This article exists as part of the online archive for HuffPost Canada, which closed in 2021.

Black Friday Spending Could Be Lower Among Canadians This Year

Black Friday is known for long lineups, packed stores and people chasing hard after a good deal.

But the holiday shopping scene overall could be quieter in Canada this year, as Canadians opt to restrain their spending.

However, 34 per cent plan on spending less on gifts in 2015, while only six per cent expect to spend more.

Equifax's study was carried out by Leger Marketing, which derived responses from 1,557 Canadians between October 5 and 8. The survey had a 2.5 per cent margin of error.

The findings echoed the results in a study by analytics firm SAS, which found that Canadians "lead the pack" among shoppers who plan to spend less this year.

It found that one in five Canadians plan to grip their wallets a little harder in 2015, more than customers in the United Kingdom, the United States, Australia and New Zealand.

But both were at odds with a separate report by management consulting firm Accenture, which determined that 34 per cent of Canadians planned on spending more in 2015.

The firm determined this by surveying 1,510 shoppers in Montreal, Toronto and Calgary in October.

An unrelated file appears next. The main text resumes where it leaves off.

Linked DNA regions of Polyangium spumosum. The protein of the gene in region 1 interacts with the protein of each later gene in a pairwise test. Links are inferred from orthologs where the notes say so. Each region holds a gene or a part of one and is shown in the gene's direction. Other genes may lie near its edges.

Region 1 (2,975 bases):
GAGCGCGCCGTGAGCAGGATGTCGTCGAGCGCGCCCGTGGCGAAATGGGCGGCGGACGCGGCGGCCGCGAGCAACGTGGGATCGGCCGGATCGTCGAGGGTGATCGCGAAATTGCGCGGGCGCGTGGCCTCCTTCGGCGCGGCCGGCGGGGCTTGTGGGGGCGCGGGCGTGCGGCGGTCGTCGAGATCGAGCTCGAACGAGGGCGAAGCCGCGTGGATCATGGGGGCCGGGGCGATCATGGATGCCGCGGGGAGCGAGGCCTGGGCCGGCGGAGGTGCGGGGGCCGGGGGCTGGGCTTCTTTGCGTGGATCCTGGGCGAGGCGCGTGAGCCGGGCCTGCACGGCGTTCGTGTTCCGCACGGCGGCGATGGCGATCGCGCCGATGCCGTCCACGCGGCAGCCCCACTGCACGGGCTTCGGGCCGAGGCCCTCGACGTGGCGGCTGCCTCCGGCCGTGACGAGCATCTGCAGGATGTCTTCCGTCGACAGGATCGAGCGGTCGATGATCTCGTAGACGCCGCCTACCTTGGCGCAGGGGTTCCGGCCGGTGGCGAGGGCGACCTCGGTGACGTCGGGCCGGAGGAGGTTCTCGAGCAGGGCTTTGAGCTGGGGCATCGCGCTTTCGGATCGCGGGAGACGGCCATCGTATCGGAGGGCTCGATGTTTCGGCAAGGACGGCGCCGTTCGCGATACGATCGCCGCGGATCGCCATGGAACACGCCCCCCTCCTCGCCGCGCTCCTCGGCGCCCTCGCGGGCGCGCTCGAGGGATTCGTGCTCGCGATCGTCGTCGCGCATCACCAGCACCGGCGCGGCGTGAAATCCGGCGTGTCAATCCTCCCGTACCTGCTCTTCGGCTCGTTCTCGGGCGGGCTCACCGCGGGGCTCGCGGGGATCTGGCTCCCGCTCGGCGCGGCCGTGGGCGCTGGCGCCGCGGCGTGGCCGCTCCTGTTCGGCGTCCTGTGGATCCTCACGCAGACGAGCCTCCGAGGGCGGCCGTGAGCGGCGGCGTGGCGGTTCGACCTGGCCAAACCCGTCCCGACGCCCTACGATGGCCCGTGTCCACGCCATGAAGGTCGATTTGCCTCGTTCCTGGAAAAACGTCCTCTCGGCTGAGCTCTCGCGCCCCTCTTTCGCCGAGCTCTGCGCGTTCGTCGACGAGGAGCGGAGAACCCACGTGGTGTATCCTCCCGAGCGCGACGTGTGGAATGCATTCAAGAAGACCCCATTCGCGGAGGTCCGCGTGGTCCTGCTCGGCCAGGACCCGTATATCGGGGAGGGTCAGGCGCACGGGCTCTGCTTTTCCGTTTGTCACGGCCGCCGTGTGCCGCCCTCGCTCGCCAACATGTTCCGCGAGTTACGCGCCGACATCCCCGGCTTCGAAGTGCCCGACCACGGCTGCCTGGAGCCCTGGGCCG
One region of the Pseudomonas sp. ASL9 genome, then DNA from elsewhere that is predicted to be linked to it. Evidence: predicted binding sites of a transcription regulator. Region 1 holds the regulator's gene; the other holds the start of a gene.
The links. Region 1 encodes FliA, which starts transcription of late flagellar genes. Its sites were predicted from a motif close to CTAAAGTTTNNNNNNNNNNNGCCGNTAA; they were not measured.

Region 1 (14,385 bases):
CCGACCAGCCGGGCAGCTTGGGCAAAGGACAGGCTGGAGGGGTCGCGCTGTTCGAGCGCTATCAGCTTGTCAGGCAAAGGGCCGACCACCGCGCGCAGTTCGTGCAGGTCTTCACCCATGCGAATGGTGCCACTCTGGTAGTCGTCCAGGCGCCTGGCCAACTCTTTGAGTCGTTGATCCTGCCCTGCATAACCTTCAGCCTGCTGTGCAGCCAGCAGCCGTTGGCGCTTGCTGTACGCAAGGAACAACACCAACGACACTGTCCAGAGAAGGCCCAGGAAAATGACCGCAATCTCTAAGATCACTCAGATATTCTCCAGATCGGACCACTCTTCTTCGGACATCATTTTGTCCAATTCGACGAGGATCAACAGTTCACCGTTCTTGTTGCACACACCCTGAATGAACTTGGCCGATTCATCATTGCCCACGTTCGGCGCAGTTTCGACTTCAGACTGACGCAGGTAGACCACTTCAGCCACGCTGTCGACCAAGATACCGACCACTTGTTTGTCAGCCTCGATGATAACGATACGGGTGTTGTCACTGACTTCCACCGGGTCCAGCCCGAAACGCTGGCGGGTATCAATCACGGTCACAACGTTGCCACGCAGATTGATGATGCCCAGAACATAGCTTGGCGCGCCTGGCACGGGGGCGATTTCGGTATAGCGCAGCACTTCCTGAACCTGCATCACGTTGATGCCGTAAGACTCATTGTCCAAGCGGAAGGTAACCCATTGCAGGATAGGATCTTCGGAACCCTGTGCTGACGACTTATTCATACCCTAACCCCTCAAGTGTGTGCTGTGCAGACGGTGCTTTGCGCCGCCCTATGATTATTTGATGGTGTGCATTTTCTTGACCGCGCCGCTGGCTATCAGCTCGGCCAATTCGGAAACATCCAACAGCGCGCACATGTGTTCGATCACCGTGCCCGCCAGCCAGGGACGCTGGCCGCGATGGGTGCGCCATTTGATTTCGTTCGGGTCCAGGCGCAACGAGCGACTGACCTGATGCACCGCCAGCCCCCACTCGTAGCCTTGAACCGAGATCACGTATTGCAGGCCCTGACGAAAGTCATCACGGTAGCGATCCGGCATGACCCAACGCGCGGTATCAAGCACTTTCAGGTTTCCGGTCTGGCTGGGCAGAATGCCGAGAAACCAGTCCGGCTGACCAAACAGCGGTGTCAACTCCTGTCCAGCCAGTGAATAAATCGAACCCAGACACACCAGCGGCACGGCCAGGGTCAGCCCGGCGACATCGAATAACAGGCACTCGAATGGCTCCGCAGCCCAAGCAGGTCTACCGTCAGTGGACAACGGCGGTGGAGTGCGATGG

Equifax's research also provided insights into precisely how people plan on doing their shopping for the holidays.

Sixty-nine per cent of respondents said they plan on buying online this year, but 35 per cent of them said they would do less than 35 per cent of their shopping through the Internet.

Only one per cent said they would do all their shopping online.

Shoppers between the ages of 18 and 34 years old were most likely to shop online, while people over 65 years old were least likely.

And while a vast majority of Canadians (78 per cent) plan on buying gifts using credit or debit cards, over half of them say they're "more concerned now about identity theft as compared to a year ago," Equifax's study said.

Women were more likely to worry about it than men, and among age groups, millennials were least likely to be concerned about the safety of their data.

Also on HuffPost:

14 Pictures That Sum Up Black Friday Madness
Suggest a correction
This article exists as part of the online archive for HuffPost Canada. Certain site features have been disabled. If you have questions or concerns, please check our FAQ or contact support@huffpost.com.